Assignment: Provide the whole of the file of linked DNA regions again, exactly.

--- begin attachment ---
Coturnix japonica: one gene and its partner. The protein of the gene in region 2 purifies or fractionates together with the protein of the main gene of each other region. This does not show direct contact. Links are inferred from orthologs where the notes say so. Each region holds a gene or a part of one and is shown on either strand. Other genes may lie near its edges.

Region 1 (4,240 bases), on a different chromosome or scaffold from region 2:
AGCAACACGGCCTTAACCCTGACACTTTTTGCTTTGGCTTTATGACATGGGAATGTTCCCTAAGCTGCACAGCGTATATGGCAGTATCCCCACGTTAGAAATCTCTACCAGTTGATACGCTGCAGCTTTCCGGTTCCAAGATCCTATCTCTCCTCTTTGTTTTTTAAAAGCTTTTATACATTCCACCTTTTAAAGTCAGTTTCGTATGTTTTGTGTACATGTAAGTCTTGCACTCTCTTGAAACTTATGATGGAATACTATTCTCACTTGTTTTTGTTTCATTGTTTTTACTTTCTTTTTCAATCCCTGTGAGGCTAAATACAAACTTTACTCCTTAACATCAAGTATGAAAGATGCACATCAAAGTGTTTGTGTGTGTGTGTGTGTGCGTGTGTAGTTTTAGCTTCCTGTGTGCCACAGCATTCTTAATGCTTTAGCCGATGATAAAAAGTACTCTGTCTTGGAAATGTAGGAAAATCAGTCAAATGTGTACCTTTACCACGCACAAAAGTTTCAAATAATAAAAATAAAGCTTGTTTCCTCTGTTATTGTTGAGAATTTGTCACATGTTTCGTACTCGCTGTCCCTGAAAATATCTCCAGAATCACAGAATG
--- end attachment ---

Coturnix japonica: one gene and its partner. The protein of the gene in region 2 purifies or fractionates together with the protein of the main gene of each other region. This does not show direct contact. Links are inferred from orthologs where the notes say so. Each region holds a gene or a part of one and is shown on either strand. Other genes may lie near its edges.

Region 1 (4,240 bases), on a different chromosome or scaffold from region 2:
AGCAACACGGCCTTAACCCTGACACTTTTTGCTTTGGCTTTATGACATGGGAATGTTCCCTAAGCTGCACAGCGTATATGGCAGTATCCCCACGTTAGAAATCTCTACCAGTTGATACGCTGCAGCTTTCCGGTTCCAAGATCCTATCTCTCCTCTTTGTTTTTTAAAAGCTTTTATACATTCCACCTTTTAAAGTCAGTTTCGTATGTTTTGTGTACATGTAAGTCTTGCACTCTCTTGAAACTTATGATGGAATACTATTCTCACTTGTTTTTGTTTCATTGTTTTTACTTTCTTTTTCAATCCCTGTGAGGCTAAATACAAACTTTACTCCTTAACATCAAGTATGAAAGATGCACATCAAAGTGTTTGTGTGTGTGTGTGTGTGCGTGTGTAGTTTTAGCTTCCTGTGTGCCACAGCATTCTTAATGCTTTAGCCGATGATAAAAAGTACTCTGTCTTGGAAATGTAGGAAAATCAGTCAAATGTGTACCTTTACCACGCACAAAAGTTTCAAATAATAAAAATAAAGCTTGTTTCCTCTGTTATTGTTGAGAATTTGTCACATGTTTCGTACTCGCTGTCCCTGAAAATATCTCCAGAATCACAGAATG